- Companies positively regard investments in generative AI for its potential to streamline processes and enhance customer experience, according to a Lucidworks report shared with Facilities Dive.
- The insights firm’s AI benchmark study shows that 47% of companies surveyed expressed positive sentiment about the impact of these investments, with 92% of U.S. respondents planning to increase AI investment in the next 12 months.
- Lucidworks’ data also suggest that concerns are roughly four times higher for companies that do not plan to allocate more funds for generative AI, compared to counterparts who are proactive in their spends.
AI is increasingly being integrated into structures throughout the built environment to cultivate smart buildings, where intelligent automation systems can assist with climate control, security, maintenance, cleaning, lighting and even parking.
Given its ability to process large volumes of data and adapt to new inputs, generative AI can automate work order approvals, preventive maintenance planning and labor cost analysis, helping facilities managers conserve resources, cut costs and maintain a proactive workflow.
Lucidworks’ study of generative AI practices involved more than 6,000 respondents from companies with 100 employees or more, across 14 sectors and nine functional divisions. Participants prioritized enhancing business operations, increasing automation and efficiency, and elevating the customer experience as their top anticipated outcomes from generative AI investments.
Forty-two percent of participants maintained a neutral stance, exercising caution about potential risks, with ethical concerns prompting 11% to view generative AI spends with skepticism.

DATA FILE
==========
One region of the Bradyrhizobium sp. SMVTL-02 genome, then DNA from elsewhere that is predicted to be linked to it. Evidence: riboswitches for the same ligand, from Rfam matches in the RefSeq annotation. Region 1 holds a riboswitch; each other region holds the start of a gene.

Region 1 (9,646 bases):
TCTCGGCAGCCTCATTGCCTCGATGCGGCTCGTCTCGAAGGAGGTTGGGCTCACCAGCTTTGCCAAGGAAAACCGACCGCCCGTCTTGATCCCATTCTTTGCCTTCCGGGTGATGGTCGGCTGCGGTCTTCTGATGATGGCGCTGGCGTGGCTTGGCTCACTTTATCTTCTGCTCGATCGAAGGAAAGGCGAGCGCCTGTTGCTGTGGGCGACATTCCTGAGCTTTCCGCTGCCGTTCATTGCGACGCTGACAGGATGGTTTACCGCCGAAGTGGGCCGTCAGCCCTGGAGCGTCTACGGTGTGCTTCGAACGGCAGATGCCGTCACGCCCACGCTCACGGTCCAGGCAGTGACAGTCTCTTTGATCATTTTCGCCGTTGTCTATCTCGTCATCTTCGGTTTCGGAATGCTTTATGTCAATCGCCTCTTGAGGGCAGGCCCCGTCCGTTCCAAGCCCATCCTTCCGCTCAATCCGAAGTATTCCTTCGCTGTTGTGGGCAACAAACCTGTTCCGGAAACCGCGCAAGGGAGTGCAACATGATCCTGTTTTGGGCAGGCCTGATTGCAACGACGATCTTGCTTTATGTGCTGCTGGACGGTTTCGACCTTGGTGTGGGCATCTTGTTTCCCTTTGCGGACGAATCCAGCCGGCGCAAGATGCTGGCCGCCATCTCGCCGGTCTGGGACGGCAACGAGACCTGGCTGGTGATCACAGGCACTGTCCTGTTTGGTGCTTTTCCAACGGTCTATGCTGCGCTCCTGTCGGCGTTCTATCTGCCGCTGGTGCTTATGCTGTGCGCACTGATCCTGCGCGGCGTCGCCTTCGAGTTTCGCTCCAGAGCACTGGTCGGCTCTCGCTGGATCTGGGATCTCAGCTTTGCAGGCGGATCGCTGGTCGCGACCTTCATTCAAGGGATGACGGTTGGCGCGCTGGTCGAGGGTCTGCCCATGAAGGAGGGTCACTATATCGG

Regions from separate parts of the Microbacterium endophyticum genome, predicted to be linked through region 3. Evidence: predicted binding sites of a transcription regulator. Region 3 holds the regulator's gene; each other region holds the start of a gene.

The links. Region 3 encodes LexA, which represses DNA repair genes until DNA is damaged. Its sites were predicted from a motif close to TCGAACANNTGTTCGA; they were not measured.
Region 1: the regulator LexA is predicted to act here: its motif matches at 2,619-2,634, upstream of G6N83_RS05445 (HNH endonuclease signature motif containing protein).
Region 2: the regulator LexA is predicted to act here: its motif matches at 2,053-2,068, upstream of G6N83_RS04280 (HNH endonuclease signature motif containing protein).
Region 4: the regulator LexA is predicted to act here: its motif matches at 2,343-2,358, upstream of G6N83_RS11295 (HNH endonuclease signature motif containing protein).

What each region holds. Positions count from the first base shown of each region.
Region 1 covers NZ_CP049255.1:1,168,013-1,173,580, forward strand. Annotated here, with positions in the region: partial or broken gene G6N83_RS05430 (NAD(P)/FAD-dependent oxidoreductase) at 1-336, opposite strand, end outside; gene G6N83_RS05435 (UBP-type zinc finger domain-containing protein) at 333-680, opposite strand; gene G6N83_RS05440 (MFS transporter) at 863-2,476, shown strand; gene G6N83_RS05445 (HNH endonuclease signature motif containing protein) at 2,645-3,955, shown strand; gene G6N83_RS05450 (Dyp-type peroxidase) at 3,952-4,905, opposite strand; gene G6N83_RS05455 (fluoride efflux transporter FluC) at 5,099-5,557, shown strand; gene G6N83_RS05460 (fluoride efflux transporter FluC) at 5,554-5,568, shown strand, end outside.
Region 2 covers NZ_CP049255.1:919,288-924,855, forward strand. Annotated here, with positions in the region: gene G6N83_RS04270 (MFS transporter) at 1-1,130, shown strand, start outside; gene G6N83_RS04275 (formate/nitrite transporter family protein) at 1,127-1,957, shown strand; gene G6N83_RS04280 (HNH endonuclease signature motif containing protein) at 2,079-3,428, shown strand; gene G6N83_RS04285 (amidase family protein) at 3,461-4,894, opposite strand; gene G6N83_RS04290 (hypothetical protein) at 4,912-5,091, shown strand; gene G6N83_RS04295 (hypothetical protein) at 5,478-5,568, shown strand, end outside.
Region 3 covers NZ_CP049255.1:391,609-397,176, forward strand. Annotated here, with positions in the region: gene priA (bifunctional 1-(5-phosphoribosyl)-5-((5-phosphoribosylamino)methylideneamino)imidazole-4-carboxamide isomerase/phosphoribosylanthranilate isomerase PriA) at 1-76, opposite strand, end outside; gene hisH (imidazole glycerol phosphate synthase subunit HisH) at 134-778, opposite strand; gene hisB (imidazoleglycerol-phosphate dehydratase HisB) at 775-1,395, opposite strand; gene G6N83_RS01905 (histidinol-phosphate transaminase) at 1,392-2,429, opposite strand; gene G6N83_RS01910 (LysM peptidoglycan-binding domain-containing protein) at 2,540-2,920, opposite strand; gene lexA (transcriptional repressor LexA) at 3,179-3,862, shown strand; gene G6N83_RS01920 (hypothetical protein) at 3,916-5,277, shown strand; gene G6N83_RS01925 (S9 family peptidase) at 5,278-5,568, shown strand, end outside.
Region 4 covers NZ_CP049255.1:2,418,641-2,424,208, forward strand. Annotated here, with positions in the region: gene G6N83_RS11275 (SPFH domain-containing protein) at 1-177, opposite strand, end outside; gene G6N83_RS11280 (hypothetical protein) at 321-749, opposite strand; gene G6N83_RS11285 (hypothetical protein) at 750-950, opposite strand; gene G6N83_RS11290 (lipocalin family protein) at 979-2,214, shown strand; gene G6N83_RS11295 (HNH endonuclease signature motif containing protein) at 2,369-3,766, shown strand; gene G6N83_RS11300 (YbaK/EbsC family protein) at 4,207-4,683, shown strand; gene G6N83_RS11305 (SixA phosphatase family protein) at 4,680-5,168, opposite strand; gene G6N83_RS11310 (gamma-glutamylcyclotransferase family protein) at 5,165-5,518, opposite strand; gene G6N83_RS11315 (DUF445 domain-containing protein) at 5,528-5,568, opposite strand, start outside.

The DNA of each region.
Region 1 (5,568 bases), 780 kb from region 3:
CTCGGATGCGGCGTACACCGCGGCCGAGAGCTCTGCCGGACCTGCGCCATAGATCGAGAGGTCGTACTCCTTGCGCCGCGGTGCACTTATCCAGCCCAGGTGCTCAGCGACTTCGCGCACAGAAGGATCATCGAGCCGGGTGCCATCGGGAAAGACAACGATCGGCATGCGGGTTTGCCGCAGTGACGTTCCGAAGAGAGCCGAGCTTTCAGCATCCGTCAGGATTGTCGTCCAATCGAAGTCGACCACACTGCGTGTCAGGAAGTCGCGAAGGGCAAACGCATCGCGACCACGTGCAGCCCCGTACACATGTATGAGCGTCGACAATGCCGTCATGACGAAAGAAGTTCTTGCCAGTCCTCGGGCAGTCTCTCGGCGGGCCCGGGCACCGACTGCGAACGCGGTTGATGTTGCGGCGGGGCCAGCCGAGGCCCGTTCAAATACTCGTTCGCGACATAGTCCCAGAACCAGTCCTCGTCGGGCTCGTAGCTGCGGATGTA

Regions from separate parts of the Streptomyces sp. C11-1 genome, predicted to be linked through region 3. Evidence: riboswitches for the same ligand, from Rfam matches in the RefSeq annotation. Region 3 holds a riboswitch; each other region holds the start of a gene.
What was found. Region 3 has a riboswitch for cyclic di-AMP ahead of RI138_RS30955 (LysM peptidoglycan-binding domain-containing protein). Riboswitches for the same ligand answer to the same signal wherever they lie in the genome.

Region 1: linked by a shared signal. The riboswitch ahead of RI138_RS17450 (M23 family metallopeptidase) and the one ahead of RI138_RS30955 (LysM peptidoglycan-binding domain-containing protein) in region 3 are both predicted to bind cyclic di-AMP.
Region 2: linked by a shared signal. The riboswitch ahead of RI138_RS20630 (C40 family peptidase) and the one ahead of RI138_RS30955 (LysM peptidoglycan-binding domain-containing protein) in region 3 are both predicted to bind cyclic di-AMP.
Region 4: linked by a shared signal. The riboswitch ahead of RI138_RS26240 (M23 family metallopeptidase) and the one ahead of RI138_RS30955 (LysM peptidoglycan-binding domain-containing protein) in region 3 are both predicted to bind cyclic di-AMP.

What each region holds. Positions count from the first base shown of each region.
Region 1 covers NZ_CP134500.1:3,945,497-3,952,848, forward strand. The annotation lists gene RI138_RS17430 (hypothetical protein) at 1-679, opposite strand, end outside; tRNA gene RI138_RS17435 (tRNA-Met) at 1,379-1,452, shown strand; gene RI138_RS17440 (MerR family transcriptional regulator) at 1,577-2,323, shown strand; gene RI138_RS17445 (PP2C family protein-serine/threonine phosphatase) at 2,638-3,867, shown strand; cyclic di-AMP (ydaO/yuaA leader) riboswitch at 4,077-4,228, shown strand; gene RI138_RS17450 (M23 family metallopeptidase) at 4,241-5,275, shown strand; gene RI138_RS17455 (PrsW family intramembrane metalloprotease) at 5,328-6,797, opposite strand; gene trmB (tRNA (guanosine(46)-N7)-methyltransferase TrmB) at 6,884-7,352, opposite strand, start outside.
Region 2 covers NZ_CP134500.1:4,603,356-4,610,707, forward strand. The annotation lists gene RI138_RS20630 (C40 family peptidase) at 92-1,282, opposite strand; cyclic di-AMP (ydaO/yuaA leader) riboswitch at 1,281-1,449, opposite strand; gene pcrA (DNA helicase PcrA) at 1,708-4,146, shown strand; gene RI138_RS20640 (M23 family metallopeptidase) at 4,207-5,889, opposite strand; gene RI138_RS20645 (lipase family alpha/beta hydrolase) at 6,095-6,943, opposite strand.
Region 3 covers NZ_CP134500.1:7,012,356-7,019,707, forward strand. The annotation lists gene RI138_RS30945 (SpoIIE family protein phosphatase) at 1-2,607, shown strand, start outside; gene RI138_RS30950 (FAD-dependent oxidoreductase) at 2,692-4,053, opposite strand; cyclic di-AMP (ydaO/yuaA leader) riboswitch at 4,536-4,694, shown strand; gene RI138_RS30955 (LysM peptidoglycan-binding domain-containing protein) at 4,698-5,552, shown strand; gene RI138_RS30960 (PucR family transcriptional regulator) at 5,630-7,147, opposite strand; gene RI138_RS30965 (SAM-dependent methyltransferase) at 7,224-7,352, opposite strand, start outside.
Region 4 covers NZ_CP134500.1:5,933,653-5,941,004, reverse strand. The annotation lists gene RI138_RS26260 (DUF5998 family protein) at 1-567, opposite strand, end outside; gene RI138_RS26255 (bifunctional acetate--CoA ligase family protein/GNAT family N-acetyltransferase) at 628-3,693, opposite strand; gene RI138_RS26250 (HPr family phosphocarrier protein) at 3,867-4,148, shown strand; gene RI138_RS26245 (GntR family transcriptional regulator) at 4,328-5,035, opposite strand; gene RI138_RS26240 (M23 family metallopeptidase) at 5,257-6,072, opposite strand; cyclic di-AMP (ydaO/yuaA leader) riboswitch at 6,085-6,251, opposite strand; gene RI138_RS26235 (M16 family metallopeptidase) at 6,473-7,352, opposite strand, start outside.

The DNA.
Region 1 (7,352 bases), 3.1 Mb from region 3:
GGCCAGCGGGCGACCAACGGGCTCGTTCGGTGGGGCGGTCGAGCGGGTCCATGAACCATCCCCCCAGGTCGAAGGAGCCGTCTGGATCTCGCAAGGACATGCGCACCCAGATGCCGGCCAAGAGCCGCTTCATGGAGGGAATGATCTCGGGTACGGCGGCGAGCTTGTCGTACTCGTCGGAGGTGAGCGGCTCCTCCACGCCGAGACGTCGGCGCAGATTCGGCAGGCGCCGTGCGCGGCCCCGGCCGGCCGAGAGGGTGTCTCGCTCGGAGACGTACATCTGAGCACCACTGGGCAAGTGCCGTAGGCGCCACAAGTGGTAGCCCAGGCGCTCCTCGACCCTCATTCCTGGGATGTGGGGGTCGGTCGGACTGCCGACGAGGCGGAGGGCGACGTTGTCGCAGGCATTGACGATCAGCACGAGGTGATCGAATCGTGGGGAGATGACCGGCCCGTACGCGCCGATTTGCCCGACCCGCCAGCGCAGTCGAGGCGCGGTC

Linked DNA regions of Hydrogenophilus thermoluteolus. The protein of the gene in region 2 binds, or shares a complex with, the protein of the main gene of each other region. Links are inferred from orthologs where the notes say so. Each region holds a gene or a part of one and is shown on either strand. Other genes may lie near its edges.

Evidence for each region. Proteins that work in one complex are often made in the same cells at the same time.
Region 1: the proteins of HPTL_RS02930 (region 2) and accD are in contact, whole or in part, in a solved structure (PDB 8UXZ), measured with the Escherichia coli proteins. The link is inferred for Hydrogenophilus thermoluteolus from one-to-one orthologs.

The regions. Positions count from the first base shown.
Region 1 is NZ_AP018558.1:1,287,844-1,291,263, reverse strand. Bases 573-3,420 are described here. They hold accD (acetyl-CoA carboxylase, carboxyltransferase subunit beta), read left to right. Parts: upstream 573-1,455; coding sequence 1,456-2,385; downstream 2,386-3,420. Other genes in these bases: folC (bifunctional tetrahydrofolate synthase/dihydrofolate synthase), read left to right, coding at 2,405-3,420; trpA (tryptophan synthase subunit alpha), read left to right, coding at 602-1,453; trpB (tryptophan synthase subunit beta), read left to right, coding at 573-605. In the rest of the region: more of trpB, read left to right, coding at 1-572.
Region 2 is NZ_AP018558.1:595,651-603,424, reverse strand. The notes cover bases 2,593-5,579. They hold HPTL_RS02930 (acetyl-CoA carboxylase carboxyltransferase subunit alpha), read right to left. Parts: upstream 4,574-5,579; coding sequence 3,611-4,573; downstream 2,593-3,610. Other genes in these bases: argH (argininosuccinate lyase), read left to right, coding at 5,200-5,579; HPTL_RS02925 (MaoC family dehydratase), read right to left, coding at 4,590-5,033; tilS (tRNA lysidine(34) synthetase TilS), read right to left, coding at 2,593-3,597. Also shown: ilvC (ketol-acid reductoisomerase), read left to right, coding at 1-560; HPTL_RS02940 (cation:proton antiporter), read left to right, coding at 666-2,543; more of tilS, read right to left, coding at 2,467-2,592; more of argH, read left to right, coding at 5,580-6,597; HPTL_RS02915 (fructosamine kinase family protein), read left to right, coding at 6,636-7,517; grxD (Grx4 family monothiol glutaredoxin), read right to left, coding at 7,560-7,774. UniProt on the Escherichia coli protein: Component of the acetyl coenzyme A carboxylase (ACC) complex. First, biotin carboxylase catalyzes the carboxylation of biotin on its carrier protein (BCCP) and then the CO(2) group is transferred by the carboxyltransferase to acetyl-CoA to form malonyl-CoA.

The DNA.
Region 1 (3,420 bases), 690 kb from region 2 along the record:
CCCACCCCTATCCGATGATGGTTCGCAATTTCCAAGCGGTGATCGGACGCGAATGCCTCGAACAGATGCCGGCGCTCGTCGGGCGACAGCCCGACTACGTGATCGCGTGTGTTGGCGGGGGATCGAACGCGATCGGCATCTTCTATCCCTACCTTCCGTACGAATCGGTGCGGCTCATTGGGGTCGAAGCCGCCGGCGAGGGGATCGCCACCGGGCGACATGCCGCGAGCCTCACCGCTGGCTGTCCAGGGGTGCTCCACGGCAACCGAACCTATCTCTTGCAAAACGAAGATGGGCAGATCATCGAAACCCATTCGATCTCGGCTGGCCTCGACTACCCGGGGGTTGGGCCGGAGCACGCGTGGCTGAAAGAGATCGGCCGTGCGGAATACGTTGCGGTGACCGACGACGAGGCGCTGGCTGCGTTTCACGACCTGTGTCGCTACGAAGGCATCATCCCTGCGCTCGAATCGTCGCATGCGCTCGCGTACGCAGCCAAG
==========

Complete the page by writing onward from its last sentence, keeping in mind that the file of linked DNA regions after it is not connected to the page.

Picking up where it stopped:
These companies highlighted issues related to the deployment of generative AI models. Their top concerns included security of company data, transparency in AI-based decision-making, likelihood of bias and the accuracy, timeliness and tone of AI-generated outputs.. Another prominent concern was the fear of job displacement, with companies struggling to determine the potential impact of generative AI on their workforce and organizational dynamics.
In contrast, organizations willing to boost their generative AI investments displayed more confidence in their ability to address these issues. Their approaches to allocating resources toward AI best practices development involve investing in strong security protocols, implementing more interpretable AI models and learning continuously to increase the accuracy of AI outputs. Lucidworks’ data also underscores the importance of cultivating AI practices that encourage responsiveness and impartiality in interactions.
“Now is the time to understand the strategy and operational opportunities for generative AI. The fundamental shift that is occurring is swift, global, and highly impactful. This study confirms the emergence of generative AI industry leaders and laggards, and those that move swiftly to orient their practices can move ahead quickly,” Lucidworks CEO Mike Sinoway said in the report.
Additionally, companies must be proactive in reskilling and upskilling their workforce to “align with AI-powered operations and foster a collaborative environment where AI enhances human capabilities rather than replacing them,” the report said.